Connecting concerns of local communities (left) with expert opinion (right) | Photos by Manish Samadhiya

Information to Impact

Prakash Kushwaha, a farmer from Nevadi, was the winner of the Shubhkal campaign in 2011. His award-winning practice was an experiment with organic fertilizers made by mixing leaves, soil, cow manure and urine, and jaggery. This helped him shift away from chemical fertilizers like Diammonium phosphate (DAP) which harm the soil in the long-run. Prakash calculates that buying one sack of DAP and Urea (which consists of nitrogen, phosphorus, potassium) used to cost ₹1500 and ₹400, respectively. 

But, the organic manure that locals call “amrit mitti”, (literally translating to ‘elixir soil’), is practically free, since all the inputs are available on their own farms, as long as their family owns cattle. 

For the past decade, this locally produced ‘elixir soil’ has helped grow Prakash’s organic tomatoes, brinjals, and garlic. Finding a good market to sell such organic produce is often a problem, but Radio Bundelkhand attempts to fill this gap too. It broadcasts information about upcoming and ongoing agricultural fairs in the region. 

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Lately, Prakash’s family and many around him have begun creating small weirs called ‘medhs’, which regulate and conserve run-off water. This is thanks to the advice on Shubkal about water harvesting. “Radio Bundelkhand tells us that this will increase the groundwater levels,” says Prakash.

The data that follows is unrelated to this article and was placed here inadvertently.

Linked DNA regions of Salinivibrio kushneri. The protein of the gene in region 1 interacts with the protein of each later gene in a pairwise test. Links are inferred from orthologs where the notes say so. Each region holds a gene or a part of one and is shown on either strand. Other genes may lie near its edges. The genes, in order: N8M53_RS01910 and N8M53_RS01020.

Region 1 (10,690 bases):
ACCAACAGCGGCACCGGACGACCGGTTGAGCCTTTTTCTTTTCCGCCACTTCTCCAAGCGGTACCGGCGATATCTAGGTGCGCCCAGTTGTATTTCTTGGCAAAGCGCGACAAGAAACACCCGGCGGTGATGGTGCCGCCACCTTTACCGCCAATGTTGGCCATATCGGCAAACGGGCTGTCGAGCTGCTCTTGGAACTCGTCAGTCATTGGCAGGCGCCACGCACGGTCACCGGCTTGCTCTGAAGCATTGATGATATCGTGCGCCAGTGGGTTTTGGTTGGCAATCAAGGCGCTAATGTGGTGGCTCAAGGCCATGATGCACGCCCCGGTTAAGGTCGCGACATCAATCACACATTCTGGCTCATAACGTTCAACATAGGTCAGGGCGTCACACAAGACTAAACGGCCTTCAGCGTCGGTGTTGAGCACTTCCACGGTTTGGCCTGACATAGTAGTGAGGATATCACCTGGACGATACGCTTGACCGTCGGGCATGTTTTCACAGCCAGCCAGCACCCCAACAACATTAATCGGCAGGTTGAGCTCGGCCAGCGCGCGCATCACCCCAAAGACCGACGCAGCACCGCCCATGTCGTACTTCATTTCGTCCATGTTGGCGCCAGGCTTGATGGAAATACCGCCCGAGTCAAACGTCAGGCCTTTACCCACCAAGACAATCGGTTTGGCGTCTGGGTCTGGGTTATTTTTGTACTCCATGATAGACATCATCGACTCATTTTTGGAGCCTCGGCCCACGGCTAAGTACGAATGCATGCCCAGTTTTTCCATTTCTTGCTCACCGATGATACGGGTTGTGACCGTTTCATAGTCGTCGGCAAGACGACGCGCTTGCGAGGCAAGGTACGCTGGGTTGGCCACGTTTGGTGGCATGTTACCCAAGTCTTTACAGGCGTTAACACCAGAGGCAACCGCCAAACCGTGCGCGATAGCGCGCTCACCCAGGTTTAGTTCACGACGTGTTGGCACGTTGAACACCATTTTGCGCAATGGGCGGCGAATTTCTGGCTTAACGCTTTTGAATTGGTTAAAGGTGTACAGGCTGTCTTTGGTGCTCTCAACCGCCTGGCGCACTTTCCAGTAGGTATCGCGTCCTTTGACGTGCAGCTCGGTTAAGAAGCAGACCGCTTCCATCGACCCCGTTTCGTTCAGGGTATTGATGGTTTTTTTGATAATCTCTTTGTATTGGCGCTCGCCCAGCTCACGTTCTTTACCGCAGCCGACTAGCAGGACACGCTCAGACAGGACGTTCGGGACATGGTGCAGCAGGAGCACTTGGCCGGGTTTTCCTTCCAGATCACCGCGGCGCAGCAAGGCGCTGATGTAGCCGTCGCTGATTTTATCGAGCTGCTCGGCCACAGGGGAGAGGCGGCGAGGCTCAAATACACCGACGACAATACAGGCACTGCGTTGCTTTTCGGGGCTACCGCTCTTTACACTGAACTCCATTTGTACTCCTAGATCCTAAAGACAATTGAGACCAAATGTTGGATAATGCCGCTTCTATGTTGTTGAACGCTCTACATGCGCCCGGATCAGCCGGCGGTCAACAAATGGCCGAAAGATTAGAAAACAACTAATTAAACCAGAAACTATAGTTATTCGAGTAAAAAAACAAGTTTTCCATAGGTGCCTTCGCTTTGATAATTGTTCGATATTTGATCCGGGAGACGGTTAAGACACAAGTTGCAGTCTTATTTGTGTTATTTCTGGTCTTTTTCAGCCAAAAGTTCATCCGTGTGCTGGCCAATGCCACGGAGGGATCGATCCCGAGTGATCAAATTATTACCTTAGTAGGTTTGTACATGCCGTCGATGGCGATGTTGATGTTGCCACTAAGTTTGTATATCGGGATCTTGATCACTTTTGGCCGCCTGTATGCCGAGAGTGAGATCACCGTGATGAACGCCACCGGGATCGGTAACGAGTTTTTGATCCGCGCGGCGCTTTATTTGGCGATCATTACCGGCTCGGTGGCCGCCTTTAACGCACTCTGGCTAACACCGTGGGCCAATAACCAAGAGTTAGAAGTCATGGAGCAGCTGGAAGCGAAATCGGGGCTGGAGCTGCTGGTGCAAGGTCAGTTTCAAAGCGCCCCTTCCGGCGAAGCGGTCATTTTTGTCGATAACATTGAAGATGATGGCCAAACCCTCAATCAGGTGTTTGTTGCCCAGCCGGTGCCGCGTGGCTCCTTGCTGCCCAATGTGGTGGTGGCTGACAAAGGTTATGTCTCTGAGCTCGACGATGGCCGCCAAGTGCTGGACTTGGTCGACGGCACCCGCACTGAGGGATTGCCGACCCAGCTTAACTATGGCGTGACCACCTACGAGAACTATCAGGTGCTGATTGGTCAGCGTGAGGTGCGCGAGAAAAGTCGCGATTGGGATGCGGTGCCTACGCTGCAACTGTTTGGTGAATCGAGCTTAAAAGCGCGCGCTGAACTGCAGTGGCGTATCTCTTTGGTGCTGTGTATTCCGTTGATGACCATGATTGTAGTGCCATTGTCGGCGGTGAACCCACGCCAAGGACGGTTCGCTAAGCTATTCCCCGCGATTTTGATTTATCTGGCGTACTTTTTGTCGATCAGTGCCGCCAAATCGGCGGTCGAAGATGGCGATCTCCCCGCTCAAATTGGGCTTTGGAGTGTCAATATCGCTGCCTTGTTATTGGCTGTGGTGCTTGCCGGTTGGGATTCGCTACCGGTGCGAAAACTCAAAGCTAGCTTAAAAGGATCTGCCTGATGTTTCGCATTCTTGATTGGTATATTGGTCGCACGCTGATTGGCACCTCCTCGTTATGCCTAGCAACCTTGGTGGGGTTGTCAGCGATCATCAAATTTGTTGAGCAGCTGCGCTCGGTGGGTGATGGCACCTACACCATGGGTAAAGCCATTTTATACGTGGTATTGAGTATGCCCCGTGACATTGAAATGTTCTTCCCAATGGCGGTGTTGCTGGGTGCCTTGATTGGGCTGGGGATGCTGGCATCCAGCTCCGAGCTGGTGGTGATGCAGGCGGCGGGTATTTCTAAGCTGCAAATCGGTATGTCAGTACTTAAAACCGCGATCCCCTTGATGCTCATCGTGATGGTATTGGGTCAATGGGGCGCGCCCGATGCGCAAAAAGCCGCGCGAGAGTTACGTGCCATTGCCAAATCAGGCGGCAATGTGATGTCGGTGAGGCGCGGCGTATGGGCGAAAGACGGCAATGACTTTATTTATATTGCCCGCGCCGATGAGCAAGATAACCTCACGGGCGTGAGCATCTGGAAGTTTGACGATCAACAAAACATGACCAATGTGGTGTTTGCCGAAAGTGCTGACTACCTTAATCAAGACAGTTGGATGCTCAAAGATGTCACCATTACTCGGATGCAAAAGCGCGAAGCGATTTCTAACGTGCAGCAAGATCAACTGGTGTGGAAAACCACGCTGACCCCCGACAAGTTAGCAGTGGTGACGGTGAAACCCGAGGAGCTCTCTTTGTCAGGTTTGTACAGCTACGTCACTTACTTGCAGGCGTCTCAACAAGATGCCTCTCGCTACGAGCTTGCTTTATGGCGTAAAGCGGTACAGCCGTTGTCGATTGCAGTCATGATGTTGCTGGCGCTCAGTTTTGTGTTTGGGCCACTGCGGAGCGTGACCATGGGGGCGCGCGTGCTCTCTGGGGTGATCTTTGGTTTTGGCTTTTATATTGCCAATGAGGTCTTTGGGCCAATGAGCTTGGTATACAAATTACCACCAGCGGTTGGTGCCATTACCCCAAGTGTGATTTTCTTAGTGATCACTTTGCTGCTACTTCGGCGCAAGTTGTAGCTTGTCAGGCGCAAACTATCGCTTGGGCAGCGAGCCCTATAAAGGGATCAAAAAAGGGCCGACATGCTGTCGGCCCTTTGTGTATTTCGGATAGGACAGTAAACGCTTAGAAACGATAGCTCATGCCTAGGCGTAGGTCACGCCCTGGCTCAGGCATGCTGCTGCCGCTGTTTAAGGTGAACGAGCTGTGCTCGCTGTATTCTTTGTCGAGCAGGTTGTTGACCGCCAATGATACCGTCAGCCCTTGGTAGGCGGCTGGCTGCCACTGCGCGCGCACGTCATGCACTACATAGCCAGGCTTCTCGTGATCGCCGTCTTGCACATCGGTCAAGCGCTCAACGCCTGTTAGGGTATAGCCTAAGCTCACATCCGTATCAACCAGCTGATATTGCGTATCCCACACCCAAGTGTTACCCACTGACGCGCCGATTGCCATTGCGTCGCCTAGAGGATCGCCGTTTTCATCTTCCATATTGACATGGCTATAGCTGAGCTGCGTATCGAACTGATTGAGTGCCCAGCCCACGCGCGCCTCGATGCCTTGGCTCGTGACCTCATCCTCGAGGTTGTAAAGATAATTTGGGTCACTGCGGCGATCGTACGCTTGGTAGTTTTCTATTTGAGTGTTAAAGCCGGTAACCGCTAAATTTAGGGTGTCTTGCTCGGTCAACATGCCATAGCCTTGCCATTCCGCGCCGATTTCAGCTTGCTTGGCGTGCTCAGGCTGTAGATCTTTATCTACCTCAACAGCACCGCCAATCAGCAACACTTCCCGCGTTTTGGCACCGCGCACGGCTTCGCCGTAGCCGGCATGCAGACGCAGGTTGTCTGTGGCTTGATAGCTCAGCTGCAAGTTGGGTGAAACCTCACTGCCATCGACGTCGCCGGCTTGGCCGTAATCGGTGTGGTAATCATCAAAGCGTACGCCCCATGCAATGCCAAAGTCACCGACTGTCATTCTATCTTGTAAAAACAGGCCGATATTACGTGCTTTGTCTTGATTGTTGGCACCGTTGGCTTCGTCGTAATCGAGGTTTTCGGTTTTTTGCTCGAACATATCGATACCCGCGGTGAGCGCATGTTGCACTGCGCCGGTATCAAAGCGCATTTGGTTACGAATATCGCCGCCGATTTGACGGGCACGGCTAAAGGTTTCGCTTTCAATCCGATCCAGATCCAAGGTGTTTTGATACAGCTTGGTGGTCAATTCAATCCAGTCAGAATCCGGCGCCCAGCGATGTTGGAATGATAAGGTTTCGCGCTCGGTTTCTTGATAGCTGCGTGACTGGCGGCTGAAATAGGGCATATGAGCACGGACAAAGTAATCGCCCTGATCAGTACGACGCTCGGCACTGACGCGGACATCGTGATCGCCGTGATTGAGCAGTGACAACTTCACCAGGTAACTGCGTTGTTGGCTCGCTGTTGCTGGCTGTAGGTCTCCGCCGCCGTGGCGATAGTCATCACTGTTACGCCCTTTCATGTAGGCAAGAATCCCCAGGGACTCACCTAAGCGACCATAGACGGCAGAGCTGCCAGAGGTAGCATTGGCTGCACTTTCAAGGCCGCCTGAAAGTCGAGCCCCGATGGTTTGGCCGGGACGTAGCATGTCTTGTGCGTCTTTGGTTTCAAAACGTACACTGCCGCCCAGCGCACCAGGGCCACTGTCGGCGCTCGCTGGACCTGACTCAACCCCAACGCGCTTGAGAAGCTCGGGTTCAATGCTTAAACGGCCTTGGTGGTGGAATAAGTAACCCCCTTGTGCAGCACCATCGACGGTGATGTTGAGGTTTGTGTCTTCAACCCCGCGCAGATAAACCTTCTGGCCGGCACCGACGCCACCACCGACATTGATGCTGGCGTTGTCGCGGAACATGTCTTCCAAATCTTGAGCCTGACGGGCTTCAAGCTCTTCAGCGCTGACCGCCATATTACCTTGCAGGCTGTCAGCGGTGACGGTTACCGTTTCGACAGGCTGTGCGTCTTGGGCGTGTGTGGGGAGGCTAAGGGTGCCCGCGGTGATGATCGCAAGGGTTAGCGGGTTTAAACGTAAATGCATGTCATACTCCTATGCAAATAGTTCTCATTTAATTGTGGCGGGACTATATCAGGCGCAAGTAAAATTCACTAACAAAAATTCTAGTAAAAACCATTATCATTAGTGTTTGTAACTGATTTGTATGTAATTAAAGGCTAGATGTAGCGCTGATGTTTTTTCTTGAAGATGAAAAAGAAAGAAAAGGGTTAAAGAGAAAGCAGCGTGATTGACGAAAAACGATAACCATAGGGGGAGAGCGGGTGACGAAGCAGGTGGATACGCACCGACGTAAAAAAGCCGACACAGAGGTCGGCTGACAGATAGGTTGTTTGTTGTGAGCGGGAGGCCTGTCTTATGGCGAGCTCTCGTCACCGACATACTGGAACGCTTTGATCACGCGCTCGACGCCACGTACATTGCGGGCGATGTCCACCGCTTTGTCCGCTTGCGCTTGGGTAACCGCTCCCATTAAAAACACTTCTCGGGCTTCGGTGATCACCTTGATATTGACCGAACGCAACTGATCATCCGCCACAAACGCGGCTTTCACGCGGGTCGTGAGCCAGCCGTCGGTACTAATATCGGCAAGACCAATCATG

Agro-forestry being practised in Bundelkhand with a combination of french beans and “Apple Ber” (Ziziphus Mauritiana) | Photo by Mahesh Samadhiya

A few years ago, Prakash and many other families were on the verge of migrating. Thanks to added water security provided by the medhs, he could rethink his decision. 

“It wouldn’t be fair to say that due to the community radio, all migration has stopped,” says Manish. “But people started understanding that efforts like this will have long-term benefits.”

Of late, the Radio has also started a new campaign to encourage small businesses in the region. Similarly designed as the Shubhkal Campaign, this programme also seeks to transform information that they broadcast to help small businesses grow.  

Radio?! Does anybody still listen to the radio today? 

Radio Bundelkhand’s reporter Varsha laughs as she tells me how she asked this question when the opportunity to work with the community radio station came up. But, even today, radio is a popular option for many in Bundelkhand who march on to their fields every day, with a radio transmitter on the shoulder, tuned into 90.4 FM.

A shorter version of this story was published by OneEarth